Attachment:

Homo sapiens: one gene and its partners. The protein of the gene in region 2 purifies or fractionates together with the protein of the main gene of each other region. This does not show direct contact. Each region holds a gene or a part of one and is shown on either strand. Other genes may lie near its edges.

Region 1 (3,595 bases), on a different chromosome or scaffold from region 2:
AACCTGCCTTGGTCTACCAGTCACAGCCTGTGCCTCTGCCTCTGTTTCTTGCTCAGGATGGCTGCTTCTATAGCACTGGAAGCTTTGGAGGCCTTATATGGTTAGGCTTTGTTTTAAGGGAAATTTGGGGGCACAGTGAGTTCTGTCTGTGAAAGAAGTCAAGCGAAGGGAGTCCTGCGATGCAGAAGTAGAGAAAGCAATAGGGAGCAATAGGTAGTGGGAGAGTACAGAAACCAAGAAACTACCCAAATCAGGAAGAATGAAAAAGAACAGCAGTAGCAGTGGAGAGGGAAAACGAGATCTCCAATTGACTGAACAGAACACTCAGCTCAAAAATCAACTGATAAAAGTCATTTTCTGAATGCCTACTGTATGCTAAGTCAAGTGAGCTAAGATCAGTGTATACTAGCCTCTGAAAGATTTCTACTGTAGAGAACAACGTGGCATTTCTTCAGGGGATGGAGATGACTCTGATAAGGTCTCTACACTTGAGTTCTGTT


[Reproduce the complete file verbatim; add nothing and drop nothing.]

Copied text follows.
Homo sapiens: one gene and its partners. The protein of the gene in region 2 purifies or fractionates together with the protein of the main gene of each other region. This does not show direct contact. Each region holds a gene or a part of one and is shown on either strand. Other genes may lie near its edges.

Region 1 (3,595 bases), on a different chromosome or scaffold from region 2:
AACCTGCCTTGGTCTACCAGTCACAGCCTGTGCCTCTGCCTCTGTTTCTTGCTCAGGATGGCTGCTTCTATAGCACTGGAAGCTTTGGAGGCCTTATATGGTTAGGCTTTGTTTTAAGGGAAATTTGGGGGCACAGTGAGTTCTGTCTGTGAAAGAAGTCAAGCGAAGGGAGTCCTGCGATGCAGAAGTAGAGAAAGCAATAGGGAGCAATAGGTAGTGGGAGAGTACAGAAACCAAGAAACTACCCAAATCAGGAAGAATGAAAAAGAACAGCAGTAGCAGTGGAGAGGGAAAACGAGATCTCCAATTGACTGAACAGAACACTCAGCTCAAAAATCAACTGATAAAAGTCATTTTCTGAATGCCTACTGTATGCTAAGTCAAGTGAGCTAAGATCAGTGTATACTAGCCTCTGAAAGATTTCTACTGTAGAGAACAACGTGGCATTTCTTCAGGGGATGGAGATGACTCTGATAAGGTCTCTACACTTGAGTTCTGTT